Countless cycles of anti-Semitism have repeatedly run their course, along with radicalization through religion, genocide, or a combination of both. The identification of the Protocols of the Elders of Zion as a primary source for contemporary anti-Semitism is especially significant. In this Czarist forgery, the “true” nature of Jewish chosenness is demonstrated as conspiratorial and demonic, the perpetual and hidden effort to dominate the world. Khomeini, Hitler, the pre-eminent Islamist intellectual Sayyid Qutb, and Arafat are all graduates of the school of modern anti-Semitism that recycled many variations of the Protocols. An example of this very notion may be found in the Palestinian weekly Al-Sha’ab: “The Jews are the decision makers and the owners of the media in most of the world’s capitals. Washington, London, Paris, Berlin, Athens and finally Russia, where the Jews worked for a long time to crush it underfoot….”
From an Arab-Muslim perspective, the fact that the State of Israel was established right after the Holocaust illustrates the link between Nazism and the continuation of Jewish domination. And indeed, during the Arafat years, and even more so today under Hamas, the Protocols of the Elders of Zion have attained the status of a primary document in Palestinian textbooks. Moreover, the Protocols have attained the status of academic scholarship in the Arab-Muslim world, not just a folk myth. This academic legitimacy based on counterfeit documents nurtures modern anti-Semitism, thereby raising a new Arab-Muslim generation that religiously believes in such “facts.” The negative aspect of Jewish chosenness is thus massively reinforced. Moreover, Islamic insistence that Jews deliberately falsified their Scripture makes the concept of chosenness doubly negative: Jewish chosenness according to this view is based on lies.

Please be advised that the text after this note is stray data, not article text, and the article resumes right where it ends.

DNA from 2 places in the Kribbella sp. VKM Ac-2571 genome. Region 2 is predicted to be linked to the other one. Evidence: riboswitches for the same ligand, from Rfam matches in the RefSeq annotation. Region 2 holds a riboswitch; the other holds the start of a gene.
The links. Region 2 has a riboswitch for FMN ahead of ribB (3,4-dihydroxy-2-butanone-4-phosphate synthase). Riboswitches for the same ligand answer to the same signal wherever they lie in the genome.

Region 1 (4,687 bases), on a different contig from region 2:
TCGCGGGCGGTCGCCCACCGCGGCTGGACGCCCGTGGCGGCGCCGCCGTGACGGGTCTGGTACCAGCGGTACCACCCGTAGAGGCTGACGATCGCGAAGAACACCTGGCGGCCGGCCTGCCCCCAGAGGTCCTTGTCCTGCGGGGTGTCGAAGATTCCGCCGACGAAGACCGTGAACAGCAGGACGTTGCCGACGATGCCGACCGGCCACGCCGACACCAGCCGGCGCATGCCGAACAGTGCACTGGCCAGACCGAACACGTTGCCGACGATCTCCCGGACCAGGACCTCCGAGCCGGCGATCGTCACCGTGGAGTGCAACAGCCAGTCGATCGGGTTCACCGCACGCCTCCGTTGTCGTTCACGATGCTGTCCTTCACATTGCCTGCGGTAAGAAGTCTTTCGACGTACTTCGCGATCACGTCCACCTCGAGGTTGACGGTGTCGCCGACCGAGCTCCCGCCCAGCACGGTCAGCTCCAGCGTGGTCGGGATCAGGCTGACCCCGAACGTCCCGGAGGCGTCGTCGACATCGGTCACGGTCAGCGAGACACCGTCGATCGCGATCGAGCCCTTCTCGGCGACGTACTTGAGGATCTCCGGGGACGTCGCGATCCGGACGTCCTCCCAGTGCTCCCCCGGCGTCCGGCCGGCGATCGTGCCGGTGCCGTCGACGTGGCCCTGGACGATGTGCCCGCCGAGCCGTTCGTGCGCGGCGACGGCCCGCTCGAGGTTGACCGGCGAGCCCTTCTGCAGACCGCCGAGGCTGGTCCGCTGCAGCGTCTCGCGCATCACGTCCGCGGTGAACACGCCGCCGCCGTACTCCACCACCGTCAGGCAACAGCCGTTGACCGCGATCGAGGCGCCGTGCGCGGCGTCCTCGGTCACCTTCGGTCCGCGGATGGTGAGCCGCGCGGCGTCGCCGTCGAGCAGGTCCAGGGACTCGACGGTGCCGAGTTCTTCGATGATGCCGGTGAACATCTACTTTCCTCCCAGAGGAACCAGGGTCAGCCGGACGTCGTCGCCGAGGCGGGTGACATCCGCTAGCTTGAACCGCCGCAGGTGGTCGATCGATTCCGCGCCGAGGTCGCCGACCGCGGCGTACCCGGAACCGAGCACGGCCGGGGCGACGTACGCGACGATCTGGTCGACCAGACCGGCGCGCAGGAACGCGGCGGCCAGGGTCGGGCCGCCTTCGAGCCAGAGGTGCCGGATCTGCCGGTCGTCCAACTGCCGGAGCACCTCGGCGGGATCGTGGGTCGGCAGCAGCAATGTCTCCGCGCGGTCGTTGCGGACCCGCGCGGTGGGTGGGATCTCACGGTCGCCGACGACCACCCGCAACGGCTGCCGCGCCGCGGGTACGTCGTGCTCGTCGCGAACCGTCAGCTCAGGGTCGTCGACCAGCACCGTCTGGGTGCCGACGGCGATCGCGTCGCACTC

Today, the debate about anti-Semitism has become so intellectualized that individuals have a difficult time distinguishing racism from acceptable criticism. The “new” racial anti-Semitism is built on the “old” medieval one; cycles of hatred towards Jews reflected in Muslim and Christian writings still repeat many old anti-Semitic canards, but are now willing to embrace junk science and social Darwinian tropes whenever possible. Europe today is seeing a slow but steady growth in anti-Semitism under the guise of anti-Zionism. Since 1945, there has not been such a level of concern, anxiety, and even depression among European Jewry. As Robert Wistrich, historian of anti-Semitism at the Hebrew University, explains, “Europe cannot fight anti-Semitism if it appeases terrorists or blackens Israel’s name. We need to insist that a linkage exists between blind ‘Palestinophilia,’ being soft on terror and jihad, defaming Israel, and the current wave of anti-Semitic violence.”
There is no other place where all of the above comes together under one roof as it does in the United Nations. William F. Buckley discovered this when serving as an acting member of the American delegation to the UN General Assembly in 1973. Buckley stated that it is the “most concentrated gathering of anti-Semitism since the days of Hitler’s Germany.”